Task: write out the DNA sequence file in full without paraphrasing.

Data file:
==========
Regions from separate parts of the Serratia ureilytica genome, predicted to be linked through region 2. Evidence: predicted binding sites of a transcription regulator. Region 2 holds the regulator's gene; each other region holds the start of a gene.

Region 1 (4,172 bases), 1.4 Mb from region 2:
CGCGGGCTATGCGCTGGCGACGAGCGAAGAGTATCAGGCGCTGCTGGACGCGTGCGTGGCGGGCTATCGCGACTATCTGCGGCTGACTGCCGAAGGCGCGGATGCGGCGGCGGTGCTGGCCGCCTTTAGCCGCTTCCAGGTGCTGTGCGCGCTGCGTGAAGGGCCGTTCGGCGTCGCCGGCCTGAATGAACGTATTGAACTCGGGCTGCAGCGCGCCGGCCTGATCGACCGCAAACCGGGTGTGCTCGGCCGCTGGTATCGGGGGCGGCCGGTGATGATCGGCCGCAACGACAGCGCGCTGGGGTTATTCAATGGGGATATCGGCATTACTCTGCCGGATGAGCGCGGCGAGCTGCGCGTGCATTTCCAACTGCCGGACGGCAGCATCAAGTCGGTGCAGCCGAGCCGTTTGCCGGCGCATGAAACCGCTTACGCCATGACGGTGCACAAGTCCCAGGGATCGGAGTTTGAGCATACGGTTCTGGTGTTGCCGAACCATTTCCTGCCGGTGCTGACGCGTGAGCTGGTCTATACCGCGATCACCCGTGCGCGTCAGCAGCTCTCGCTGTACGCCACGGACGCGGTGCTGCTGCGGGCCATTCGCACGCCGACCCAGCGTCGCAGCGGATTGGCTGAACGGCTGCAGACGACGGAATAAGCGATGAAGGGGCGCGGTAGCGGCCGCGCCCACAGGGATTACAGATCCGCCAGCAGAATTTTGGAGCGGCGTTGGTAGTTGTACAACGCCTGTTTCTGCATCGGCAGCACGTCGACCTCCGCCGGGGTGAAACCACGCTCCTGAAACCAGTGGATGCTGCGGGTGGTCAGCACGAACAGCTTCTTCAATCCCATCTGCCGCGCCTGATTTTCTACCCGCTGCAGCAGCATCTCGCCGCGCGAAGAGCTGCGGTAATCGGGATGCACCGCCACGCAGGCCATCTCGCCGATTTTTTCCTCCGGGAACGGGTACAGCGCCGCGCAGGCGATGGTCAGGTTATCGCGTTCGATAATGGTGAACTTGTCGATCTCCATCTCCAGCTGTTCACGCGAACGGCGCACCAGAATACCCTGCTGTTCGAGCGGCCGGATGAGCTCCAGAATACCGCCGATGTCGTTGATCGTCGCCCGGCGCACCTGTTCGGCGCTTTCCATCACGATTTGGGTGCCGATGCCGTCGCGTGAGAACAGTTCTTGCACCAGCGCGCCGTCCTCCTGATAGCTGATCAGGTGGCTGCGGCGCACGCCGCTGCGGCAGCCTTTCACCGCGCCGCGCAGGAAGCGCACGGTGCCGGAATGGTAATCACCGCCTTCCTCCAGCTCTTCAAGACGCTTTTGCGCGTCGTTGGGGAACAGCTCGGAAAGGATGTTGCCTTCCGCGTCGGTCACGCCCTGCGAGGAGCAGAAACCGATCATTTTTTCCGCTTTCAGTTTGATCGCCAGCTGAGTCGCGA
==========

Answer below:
Regions from separate parts of the Serratia ureilytica genome, predicted to be linked through region 2. Evidence: predicted binding sites of a transcription regulator. Region 2 holds the regulator's gene; each other region holds the start of a gene.

Region 1 (4,172 bases), 1.4 Mb from region 2:
CGCGGGCTATGCGCTGGCGACGAGCGAAGAGTATCAGGCGCTGCTGGACGCGTGCGTGGCGGGCTATCGCGACTATCTGCGGCTGACTGCCGAAGGCGCGGATGCGGCGGCGGTGCTGGCCGCCTTTAGCCGCTTCCAGGTGCTGTGCGCGCTGCGTGAAGGGCCGTTCGGCGTCGCCGGCCTGAATGAACGTATTGAACTCGGGCTGCAGCGCGCCGGCCTGATCGACCGCAAACCGGGTGTGCTCGGCCGCTGGTATCGGGGGCGGCCGGTGATGATCGGCCGCAACGACAGCGCGCTGGGGTTATTCAATGGGGATATCGGCATTACTCTGCCGGATGAGCGCGGCGAGCTGCGCGTGCATTTCCAACTGCCGGACGGCAGCATCAAGTCGGTGCAGCCGAGCCGTTTGCCGGCGCATGAAACCGCTTACGCCATGACGGTGCACAAGTCCCAGGGATCGGAGTTTGAGCATACGGTTCTGGTGTTGCCGAACCATTTCCTGCCGGTGCTGACGCGTGAGCTGGTCTATACCGCGATCACCCGTGCGCGTCAGCAGCTCTCGCTGTACGCCACGGACGCGGTGCTGCTGCGGGCCATTCGCACGCCGACCCAGCGTCGCAGCGGATTGGCTGAACGGCTGCAGACGACGGAATAAGCGATGAAGGGGCGCGGTAGCGGCCGCGCCCACAGGGATTACAGATCCGCCAGCAGAATTTTGGAGCGGCGTTGGTAGTTGTACAACGCCTGTTTCTGCATCGGCAGCACGTCGACCTCCGCCGGGGTGAAACCACGCTCCTGAAACCAGTGGATGCTGCGGGTGGTCAGCACGAACAGCTTCTTCAATCCCATCTGCCGCGCCTGATTTTCTACCCGCTGCAGCAGCATCTCGCCGCGCGAAGAGCTGCGGTAATCGGGATGCACCGCCACGCAGGCCATCTCGCCGATTTTTTCCTCCGGGAACGGGTACAGCGCCGCGCAGGCGATGGTCAGGTTATCGCGTTCGATAATGGTGAACTTGTCGATCTCCATCTCCAGCTGTTCACGCGAACGGCGCACCAGAATACCCTGCTGTTCGAGCGGCCGGATGAGCTCCAGAATACCGCCGATGTCGTTGATCGTCGCCCGGCGCACCTGTTCGGCGCTTTCCATCACGATTTGGGTGCCGATGCCGTCGCGTGAGAACAGTTCTTGCACCAGCGCGCCGTCCTCCTGATAGCTGATCAGGTGGCTGCGGCGCACGCCGCTGCGGCAGCCTTTCACCGCGCCGCGCAGGAAGCGCACGGTGCCGGAATGGTAATCACCGCCTTCCTCCAGCTCTTCAAGACGCTTTTGCGCGTCGTTGGGGAACAGCTCGGAAAGGATGTTGCCTTCCGCGTCGGTCACGCCCTGCGAGGAGCAGAAACCGATCATTTTTTCCGCTTTCAGTTTGATCGCCAGCTGAGTCGCGA